Google Engineers Explain & Show-Off the Pixel’s Night Sight Astrophotography Mode
Several months ago we covered a leak of some photos from the new Google Pixel 4, and what got me the most excited from that leak, was the incredible detail in their Astrophotography Mode; “Night Sight”. It almost seemed faked…I mean, it couldn’t be real right? Not that much detail from a smartphone? Well, it looks like it may just be all that we hoped for and more.
In a recent blog post from Google themselves, they do a deep dive into the Night Sight mode, specifically an Astrophotography, to share with us all the details and more on this incredible new technology. Now the Night Sight mode isn’t exactly new, it’s been available on the Pixel 3 series for a while now, but the new version seems to step the game up and then some!
To take full advantage of this new feature for astrophotography, you’ll have to treat it much the same as if you were attempting the shot with a DSLR, meaning you’ll still want to use something like a tripod to help stabilize your shot.
Night Sight, by design, takes several frames in a burst that are aligned automatically to compensate for any camera shake and motion by shooting hand held. Effectively letting you get incredibly detailed and bright shots in very low light, instead of taking a single Long exposure like we would with our DSLR. With Night Sight, these images captured in the burst and aligned are then “Averaged” to reduce the noise and increase the sharpness and detail in the frame.
The team of engineers at Google decided the exposure time for each frame shouldn’t be any longer than 16 seconds to make the stars look like points of light, rather than streaks, ensuring a sharper and more detailed image. What the Astrophotography mode does, is it’ll use up to a maximum of 15 frames with up to a 16 second exposure per frame, and then merges and color corrects all of those layers IN CAMERA!!. If you do the math, at a max exposure and frame count, you’d get a 4 minute long exposure worth of detail! That’s kind of insane.
So if you’re like me, and you’ve taken some super long exposures, you’re bound to notice some hot or blown pixels in your shot. The Pixel’s astro mode is no different there, but where it does stand apart, is the system will identify those hot pixels, and compare them frame by frame as well as with their immediate neighboring pixels replacing them wherever an “outlier” is discovered. (See above image). To further the magic, the Pixel uses it’s AI to identify the sky in the image, and then selectively darkens it, so that you get an image that reflects something closer to the “Real scene” while applying a sky-specific noise reduction to increase the contrast, making features like clouds, color gradients, or stars pop out more.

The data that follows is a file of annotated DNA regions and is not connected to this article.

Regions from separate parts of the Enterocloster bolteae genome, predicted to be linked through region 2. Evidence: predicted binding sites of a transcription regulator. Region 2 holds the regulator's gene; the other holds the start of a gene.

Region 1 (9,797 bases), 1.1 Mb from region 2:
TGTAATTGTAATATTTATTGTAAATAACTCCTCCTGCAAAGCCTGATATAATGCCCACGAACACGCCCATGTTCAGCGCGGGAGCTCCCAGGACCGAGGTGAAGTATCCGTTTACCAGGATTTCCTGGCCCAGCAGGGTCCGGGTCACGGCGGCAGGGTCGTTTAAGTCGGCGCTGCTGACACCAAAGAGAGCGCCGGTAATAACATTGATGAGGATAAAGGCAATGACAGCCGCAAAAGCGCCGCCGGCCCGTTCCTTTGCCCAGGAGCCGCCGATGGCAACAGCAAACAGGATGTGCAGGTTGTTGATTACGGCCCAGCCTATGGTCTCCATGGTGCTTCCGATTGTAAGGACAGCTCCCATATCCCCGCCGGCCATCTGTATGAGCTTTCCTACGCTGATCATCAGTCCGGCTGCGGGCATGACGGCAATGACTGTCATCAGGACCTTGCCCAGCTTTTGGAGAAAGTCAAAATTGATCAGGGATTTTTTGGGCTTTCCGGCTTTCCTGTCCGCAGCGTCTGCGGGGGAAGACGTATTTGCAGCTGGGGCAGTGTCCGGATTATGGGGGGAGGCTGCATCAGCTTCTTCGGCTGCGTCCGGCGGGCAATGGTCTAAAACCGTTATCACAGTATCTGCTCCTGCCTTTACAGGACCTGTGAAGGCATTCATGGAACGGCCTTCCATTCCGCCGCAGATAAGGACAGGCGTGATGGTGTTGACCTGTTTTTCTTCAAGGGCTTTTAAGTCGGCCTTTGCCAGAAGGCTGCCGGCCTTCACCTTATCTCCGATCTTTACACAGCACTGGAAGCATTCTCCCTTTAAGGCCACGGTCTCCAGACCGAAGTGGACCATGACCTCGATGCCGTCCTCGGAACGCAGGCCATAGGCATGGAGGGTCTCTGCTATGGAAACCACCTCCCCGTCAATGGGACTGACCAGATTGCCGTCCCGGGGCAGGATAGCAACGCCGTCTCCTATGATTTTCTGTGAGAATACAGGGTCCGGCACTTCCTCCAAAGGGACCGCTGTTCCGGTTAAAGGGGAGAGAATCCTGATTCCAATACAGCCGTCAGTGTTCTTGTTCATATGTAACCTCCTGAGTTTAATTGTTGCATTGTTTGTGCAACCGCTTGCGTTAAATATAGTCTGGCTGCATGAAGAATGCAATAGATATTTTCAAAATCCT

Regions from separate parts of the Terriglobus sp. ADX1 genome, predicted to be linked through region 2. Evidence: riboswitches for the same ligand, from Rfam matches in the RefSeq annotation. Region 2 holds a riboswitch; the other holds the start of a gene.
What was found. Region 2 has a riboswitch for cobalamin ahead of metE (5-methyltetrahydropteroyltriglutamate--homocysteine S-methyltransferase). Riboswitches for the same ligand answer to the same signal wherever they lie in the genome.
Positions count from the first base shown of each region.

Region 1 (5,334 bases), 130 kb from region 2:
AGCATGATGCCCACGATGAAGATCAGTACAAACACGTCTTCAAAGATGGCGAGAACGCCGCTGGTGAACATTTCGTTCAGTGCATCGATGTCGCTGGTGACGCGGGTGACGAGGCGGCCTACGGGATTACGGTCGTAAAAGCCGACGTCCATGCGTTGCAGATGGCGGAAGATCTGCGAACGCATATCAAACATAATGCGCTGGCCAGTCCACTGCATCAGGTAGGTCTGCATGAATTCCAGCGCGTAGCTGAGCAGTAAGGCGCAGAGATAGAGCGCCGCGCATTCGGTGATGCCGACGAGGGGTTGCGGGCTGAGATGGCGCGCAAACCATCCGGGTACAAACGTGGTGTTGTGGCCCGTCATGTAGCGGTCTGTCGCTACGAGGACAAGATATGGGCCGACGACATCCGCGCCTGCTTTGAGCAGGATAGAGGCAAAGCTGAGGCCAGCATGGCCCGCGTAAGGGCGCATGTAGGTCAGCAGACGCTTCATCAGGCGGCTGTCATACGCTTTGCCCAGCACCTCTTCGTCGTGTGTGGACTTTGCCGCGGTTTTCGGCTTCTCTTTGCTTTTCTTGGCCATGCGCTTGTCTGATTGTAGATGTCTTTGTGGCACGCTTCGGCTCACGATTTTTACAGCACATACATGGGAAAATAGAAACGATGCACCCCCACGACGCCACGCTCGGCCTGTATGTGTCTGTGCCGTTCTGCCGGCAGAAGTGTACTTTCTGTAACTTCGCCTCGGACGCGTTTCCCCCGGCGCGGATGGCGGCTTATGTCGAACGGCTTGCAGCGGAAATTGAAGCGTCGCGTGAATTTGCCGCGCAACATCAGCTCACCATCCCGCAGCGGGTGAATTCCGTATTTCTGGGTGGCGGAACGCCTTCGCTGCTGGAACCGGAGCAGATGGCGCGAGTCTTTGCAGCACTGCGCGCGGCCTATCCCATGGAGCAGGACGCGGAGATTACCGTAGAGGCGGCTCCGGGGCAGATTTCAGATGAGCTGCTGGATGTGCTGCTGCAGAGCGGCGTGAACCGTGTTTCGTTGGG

As the conclusion of the blog post details, with the phone on a tripod, the Night Sight feature produces sharp images of starry skies, and as long as you have a little bit of moonlight or ambient lighting, the landscapes will be clear, and impressively vibrant! The engineers also point out that even though this is a massive step forward, there’s still, and always will be room for improvement. This only leaves me wondering, and kind of drooling over what enhancements will come in the next generation of the Pixels cameras?!
I’ve been an iPhone guy now, for more years than I care to even think about, but after hearing the praises from friends with the pixel, and now reading these details, i’m enticed to make the jump when it comes time for my next upgrade. At the very least, i’ll be reaching out to a friend with this phone so that I can head out on an adventure with them to do a mini review!
So tell me, have you tried the Night Sight mode on the Pixel phones yet? Do you have any comparison images you can share? Would you like to see us do a review and comparison against the iPhone 11 or another smartphone? Let us know in the comments below!
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